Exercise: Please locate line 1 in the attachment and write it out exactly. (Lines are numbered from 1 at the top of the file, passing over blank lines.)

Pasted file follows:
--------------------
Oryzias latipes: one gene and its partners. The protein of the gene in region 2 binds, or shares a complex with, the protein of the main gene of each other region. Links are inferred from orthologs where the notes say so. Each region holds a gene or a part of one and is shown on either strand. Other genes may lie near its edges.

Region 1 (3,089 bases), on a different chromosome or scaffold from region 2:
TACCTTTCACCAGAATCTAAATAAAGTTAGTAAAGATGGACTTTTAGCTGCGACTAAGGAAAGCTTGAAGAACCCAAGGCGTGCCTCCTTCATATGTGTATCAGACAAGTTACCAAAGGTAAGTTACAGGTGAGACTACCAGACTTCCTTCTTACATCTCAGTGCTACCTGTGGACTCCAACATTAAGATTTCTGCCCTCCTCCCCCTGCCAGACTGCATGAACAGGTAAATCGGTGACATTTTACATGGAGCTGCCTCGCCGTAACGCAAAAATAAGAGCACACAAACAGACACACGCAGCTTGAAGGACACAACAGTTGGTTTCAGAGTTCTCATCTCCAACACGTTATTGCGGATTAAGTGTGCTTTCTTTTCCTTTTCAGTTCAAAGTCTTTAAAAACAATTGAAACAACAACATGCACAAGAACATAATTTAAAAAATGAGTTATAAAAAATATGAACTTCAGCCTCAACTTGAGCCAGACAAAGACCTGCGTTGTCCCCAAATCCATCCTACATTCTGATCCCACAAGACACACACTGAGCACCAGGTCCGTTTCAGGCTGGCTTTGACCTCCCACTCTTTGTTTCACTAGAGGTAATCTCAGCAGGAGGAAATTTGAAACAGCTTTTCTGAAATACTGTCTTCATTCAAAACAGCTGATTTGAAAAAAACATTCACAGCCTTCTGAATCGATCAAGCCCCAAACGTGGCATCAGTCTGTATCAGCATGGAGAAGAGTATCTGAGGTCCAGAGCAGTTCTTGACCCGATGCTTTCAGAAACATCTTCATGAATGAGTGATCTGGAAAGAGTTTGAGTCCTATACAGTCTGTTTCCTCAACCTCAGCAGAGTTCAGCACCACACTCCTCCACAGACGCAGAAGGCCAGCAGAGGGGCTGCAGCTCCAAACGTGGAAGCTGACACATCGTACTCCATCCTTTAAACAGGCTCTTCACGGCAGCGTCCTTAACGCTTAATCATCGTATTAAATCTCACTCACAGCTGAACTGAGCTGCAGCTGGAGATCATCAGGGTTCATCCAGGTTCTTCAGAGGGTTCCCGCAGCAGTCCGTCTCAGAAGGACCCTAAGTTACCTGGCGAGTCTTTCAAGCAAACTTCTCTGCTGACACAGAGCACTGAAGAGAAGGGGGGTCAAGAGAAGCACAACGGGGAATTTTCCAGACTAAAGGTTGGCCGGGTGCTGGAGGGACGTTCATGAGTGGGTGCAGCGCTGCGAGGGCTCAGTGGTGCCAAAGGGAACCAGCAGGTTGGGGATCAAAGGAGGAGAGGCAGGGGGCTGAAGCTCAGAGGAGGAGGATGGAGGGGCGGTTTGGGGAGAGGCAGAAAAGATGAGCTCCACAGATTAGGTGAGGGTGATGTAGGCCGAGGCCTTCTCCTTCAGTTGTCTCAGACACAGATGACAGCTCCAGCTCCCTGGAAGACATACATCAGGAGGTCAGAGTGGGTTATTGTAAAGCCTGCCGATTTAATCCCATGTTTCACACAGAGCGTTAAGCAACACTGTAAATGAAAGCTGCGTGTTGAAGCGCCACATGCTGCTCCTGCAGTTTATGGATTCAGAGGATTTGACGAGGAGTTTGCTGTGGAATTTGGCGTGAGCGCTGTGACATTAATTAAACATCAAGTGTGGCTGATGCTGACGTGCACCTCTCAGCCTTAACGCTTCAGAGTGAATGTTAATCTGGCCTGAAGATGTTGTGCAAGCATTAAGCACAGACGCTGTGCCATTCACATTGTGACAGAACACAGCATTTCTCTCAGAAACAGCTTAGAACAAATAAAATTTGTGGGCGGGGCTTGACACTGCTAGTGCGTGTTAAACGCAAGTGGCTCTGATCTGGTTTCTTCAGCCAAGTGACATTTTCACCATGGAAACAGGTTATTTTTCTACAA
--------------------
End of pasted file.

Oryzias latipes: one gene and its partners. The protein of the gene in region 2 binds, or shares a complex with, the protein of the main gene of each other region. Links are inferred from orthologs where the notes say so. Each region holds a gene or a part of one and is shown on either strand. Other genes may lie near its edges.